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#Duckumentary - Lamont Vernon

Shop Fabrication Operator Lamont Vernon talks about why programs like Reboot are bringing awareness to the different types of careers in construction, and how he’s seen EDA act on our commitment to increase opportunities for all BIPOC tradesmen and women.

In honor of the first ever Construction Supplier Diversity Day, we are proud to share a spotlight on EDA Family member, Lamont Vernon.

Specializing in machine operation for a variety of different materials, Lamont operates the fabrication and manufacturing of metal panels for our field crews.

In response to learning that only 5.7% of African Americans are represented in the construction manufacturing, metal panel fabrication industry, Lamont was astonished, “Wow… that’s crazy”.

How long have you worked in construction? How/where did you get your start?
I’ve been with EDA for about 5 ½ years now, joining as a shop machine operator. I started my career in construction programming and operating machine in the stone industry, so I was doing a lot of marble and granite. I already had familiarity with running machines there, so now [working at EDA], it’s just a different material and type of machine but the same principles.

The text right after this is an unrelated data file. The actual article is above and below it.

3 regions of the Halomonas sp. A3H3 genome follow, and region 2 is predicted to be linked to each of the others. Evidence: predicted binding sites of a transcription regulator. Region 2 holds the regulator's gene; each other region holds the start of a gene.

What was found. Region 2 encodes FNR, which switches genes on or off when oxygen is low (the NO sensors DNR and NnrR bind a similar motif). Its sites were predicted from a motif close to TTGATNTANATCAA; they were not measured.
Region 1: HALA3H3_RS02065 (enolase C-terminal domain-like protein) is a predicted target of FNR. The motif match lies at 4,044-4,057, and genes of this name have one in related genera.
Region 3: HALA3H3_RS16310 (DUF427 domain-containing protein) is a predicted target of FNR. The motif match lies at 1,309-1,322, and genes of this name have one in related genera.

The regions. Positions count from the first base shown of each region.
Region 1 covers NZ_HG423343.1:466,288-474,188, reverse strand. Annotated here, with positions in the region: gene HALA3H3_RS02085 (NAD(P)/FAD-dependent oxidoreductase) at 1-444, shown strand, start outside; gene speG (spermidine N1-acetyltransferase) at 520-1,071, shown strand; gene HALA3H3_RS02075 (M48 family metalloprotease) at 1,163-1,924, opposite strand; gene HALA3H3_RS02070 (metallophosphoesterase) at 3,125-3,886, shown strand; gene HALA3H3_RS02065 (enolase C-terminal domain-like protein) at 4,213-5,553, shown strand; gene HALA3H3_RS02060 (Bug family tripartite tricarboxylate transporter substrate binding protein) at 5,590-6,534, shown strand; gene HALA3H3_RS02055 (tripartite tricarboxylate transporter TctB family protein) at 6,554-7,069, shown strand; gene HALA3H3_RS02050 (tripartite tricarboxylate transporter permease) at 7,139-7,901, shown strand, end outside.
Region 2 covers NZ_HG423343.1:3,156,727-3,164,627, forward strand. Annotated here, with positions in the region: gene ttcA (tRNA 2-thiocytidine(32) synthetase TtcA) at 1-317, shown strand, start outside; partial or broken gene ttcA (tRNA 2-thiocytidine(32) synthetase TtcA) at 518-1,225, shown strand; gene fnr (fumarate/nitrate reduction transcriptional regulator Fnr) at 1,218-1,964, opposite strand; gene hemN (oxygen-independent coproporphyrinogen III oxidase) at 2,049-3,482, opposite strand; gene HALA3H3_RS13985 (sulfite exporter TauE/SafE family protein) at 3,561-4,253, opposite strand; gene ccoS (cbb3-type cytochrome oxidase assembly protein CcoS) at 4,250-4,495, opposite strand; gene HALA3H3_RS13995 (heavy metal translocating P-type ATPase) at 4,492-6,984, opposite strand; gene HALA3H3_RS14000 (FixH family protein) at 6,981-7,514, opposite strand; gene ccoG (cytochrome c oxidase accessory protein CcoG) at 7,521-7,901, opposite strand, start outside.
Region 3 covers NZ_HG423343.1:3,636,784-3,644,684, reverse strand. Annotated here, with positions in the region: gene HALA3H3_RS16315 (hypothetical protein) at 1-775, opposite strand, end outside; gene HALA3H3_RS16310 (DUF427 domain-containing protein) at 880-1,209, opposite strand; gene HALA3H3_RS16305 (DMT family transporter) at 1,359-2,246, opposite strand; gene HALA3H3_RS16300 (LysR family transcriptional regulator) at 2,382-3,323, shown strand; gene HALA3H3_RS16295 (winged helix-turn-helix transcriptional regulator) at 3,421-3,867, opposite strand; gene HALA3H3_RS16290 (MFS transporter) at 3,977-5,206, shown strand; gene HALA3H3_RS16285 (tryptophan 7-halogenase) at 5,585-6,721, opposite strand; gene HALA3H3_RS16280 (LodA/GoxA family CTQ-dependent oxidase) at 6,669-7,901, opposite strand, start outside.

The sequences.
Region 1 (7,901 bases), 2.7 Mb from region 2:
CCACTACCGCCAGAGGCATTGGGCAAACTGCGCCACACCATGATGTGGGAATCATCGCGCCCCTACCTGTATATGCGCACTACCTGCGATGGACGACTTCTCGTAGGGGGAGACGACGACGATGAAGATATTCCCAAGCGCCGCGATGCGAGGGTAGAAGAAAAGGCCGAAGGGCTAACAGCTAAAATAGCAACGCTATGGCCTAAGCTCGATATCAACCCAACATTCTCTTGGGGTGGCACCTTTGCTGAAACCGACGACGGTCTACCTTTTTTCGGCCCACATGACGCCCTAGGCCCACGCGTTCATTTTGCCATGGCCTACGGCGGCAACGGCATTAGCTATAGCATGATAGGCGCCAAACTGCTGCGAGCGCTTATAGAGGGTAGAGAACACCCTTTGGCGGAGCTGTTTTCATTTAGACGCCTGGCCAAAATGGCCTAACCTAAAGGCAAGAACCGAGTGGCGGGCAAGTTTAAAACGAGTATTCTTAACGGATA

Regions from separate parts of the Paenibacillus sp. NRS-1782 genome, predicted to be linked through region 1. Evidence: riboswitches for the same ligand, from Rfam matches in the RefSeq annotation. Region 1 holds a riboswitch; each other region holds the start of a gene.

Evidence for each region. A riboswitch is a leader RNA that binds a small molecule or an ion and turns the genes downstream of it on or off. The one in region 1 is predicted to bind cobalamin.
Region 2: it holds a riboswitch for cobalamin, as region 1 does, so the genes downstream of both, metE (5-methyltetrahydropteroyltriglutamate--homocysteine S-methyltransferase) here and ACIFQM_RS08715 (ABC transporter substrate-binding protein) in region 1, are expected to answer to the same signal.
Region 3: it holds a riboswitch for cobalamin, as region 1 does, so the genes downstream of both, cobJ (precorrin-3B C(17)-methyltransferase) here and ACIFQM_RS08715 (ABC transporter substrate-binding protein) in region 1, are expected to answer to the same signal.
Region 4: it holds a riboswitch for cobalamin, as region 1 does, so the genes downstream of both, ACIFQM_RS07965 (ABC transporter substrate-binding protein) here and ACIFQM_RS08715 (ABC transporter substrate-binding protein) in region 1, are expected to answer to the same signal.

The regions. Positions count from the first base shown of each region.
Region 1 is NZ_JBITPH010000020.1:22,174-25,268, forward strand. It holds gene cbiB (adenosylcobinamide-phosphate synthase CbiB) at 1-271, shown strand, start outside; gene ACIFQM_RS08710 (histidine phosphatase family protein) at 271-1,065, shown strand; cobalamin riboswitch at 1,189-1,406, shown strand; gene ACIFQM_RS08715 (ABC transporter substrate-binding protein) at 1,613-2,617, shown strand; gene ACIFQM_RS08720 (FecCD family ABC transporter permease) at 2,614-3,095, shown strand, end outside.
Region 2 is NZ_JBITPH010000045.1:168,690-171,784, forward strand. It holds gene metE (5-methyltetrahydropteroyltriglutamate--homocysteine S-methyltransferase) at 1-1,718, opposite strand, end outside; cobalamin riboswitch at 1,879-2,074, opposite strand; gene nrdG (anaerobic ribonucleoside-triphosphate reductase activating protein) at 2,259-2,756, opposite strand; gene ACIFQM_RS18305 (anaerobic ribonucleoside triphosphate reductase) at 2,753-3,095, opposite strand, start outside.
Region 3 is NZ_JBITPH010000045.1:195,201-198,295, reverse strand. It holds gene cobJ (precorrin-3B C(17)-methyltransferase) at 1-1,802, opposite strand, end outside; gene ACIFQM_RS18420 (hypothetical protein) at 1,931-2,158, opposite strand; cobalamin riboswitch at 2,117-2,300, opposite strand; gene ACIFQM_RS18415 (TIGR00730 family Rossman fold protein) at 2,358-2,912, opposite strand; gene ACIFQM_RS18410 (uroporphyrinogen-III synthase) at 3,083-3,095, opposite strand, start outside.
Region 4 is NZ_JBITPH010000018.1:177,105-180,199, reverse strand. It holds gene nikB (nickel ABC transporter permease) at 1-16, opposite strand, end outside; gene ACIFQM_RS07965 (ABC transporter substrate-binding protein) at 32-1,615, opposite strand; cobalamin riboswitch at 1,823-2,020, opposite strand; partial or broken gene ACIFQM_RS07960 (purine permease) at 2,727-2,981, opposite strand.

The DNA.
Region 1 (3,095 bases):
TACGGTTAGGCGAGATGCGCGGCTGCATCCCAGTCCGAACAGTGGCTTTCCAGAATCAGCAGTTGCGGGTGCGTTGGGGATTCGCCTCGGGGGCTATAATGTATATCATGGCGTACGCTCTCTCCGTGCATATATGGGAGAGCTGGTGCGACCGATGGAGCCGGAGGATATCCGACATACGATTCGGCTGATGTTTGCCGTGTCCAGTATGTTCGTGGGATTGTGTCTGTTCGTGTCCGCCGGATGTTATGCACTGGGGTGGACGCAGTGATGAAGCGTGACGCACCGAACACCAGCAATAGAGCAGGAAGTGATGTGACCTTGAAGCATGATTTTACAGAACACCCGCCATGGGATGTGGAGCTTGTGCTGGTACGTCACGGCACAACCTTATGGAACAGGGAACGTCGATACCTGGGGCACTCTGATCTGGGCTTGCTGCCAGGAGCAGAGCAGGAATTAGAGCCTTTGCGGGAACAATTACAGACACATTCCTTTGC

As a member of the 5.7% of Black or African-Americans who work within the primary metals and fabricated metal products manufacturing, how do you think we can work to increase representation?
The program that Kodi Nixon started with Reboot Construction is doing good work to open the doors for more people. And you know, there are not a lot of African Americans in construction manufacturing so giving them the opportunity to learn about the panel fabrication and manufacturing process while they are in their pre-apprenticeship will definitely help spread the word about opportunities available to us.

How does EDA stand out among the other companies you’ve been with?
The whole culture is different. Once I really started working here, it become more apparent that they really value you for your skillset and everyone was personable and made you feel at home as soon as you started.

What advice would you give to other Black/African American tradesmen and women who want to pursue careers in construction, like shop fabrication?
I would say go to a tech school, get an apprenticeship, learn CAD drawings, study 3D models, and just keep on learning, learn as much as you can about all different trades.